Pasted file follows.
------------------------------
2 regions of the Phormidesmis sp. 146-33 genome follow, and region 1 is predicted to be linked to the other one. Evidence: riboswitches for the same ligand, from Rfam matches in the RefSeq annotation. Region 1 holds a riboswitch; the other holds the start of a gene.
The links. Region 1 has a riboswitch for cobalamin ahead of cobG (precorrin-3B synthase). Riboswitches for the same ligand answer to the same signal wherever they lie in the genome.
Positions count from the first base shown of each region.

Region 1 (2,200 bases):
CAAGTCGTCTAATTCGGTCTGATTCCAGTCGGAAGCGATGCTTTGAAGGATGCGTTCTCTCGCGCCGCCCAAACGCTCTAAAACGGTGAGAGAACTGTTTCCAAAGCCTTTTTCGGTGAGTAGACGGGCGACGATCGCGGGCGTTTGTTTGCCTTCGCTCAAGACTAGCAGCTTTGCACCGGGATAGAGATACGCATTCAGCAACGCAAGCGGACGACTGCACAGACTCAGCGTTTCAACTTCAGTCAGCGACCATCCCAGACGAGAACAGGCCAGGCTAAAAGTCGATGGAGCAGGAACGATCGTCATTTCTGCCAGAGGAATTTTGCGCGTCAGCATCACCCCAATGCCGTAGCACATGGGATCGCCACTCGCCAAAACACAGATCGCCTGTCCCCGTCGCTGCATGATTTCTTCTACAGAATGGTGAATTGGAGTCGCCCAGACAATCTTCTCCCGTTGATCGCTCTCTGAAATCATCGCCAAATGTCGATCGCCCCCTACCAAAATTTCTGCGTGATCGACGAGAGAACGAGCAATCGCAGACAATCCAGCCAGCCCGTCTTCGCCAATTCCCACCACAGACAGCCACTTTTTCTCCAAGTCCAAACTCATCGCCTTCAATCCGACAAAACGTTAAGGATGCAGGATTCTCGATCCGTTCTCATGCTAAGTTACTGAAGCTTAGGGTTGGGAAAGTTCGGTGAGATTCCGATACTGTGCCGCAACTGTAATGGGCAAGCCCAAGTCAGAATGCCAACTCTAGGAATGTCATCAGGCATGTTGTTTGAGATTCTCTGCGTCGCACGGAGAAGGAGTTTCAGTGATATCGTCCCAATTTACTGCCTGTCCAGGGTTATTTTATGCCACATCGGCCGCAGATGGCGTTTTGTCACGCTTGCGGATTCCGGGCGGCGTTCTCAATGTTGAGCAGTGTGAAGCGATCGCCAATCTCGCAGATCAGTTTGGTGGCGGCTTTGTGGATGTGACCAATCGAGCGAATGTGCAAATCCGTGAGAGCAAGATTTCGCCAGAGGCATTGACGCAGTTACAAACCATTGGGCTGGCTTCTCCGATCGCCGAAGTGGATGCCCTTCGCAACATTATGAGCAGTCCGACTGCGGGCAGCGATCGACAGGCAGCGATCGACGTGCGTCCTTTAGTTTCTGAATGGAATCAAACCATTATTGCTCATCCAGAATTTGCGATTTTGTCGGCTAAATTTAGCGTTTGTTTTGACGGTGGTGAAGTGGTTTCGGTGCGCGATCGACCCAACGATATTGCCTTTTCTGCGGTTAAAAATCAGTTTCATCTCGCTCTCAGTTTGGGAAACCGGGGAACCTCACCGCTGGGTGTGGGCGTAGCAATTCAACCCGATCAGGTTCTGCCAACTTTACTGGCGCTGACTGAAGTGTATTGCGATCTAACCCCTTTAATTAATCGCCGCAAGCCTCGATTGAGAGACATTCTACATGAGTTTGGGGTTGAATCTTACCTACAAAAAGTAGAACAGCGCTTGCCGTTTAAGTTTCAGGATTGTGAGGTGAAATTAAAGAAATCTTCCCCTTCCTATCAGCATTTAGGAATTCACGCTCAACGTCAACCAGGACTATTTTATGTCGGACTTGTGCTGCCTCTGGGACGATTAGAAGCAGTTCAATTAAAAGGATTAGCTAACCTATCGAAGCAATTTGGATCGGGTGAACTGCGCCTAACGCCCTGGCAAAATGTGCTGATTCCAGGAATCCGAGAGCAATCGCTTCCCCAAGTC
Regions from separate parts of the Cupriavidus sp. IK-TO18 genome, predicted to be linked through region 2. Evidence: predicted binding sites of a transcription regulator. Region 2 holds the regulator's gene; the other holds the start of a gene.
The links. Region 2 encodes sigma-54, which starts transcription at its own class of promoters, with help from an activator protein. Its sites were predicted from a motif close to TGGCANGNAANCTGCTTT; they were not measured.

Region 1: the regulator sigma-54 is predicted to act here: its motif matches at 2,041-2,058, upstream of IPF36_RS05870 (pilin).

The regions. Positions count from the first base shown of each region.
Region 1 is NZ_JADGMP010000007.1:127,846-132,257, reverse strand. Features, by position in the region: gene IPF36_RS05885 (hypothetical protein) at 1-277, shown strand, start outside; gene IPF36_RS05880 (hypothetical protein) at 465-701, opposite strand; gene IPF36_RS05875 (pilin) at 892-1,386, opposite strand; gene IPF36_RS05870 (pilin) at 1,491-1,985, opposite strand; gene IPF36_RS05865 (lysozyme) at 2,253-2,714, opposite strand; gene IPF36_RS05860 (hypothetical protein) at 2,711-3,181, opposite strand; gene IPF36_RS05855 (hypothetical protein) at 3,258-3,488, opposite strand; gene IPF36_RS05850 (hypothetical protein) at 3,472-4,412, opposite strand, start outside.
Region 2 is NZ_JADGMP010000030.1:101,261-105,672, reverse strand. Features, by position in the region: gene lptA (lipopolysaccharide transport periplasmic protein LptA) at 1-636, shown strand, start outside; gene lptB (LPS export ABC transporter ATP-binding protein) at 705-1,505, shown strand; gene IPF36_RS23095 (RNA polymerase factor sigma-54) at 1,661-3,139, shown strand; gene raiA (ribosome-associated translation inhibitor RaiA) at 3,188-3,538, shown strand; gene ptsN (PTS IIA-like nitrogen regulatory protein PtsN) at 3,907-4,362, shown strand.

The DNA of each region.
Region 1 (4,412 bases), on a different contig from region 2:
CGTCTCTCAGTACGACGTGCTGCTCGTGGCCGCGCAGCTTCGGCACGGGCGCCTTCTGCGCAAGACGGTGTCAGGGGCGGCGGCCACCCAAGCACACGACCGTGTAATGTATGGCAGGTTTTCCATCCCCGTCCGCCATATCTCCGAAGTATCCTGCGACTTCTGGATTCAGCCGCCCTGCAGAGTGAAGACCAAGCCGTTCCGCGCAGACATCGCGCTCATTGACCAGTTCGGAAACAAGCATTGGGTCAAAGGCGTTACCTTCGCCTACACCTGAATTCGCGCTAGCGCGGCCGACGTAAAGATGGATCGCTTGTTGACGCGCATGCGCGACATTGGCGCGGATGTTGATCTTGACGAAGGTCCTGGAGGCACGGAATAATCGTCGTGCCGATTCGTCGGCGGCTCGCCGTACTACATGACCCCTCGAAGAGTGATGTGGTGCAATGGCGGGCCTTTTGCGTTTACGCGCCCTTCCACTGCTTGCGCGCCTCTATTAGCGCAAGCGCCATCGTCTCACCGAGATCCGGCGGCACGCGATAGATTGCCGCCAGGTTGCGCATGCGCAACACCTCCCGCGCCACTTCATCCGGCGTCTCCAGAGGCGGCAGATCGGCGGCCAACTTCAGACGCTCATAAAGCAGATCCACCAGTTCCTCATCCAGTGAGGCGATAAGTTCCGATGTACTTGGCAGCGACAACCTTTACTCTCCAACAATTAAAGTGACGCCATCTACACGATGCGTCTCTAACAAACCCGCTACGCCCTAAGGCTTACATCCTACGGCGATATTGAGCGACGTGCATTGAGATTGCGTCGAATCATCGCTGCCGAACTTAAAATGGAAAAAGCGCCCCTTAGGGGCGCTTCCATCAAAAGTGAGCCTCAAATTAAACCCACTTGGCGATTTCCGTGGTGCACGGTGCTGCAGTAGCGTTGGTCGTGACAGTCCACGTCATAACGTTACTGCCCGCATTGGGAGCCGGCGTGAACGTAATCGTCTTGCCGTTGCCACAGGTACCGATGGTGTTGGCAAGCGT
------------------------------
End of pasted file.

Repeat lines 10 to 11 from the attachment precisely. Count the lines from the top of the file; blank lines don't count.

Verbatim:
Region 1 is NZ_JADGMP010000007.1:127,846-132,257, reverse strand. Features, by position in the region: gene IPF36_RS05885 (hypothetical protein) at 1-277, shown strand, start outside; gene IPF36_RS05880 (hypothetical protein) at 465-701, opposite strand; gene IPF36_RS05875 (pilin) at 892-1,386, opposite strand; gene IPF36_RS05870 (pilin) at 1,491-1,985, opposite strand; gene IPF36_RS05865 (lysozyme) at 2,253-2,714, opposite strand; gene IPF36_RS05860 (hypothetical protein) at 2,711-3,181, opposite strand; gene IPF36_RS05855 (hypothetical protein) at 3,258-3,488, opposite strand; gene IPF36_RS05850 (hypothetical protein) at 3,472-4,412, opposite strand, start outside.
Region 2 is NZ_JADGMP010000030.1:101,261-105,672, reverse strand. Features, by position in the region: gene lptA (lipopolysaccharide transport periplasmic protein LptA) at 1-636, shown strand, start outside; gene lptB (LPS export ABC transporter ATP-binding protein) at 705-1,505, shown strand; gene IPF36_RS23095 (RNA polymerase factor sigma-54) at 1,661-3,139, shown strand; gene raiA (ribosome-associated translation inhibitor RaiA) at 3,188-3,538, shown strand; gene ptsN (PTS IIA-like nitrogen regulatory protein PtsN) at 3,907-4,362, shown strand.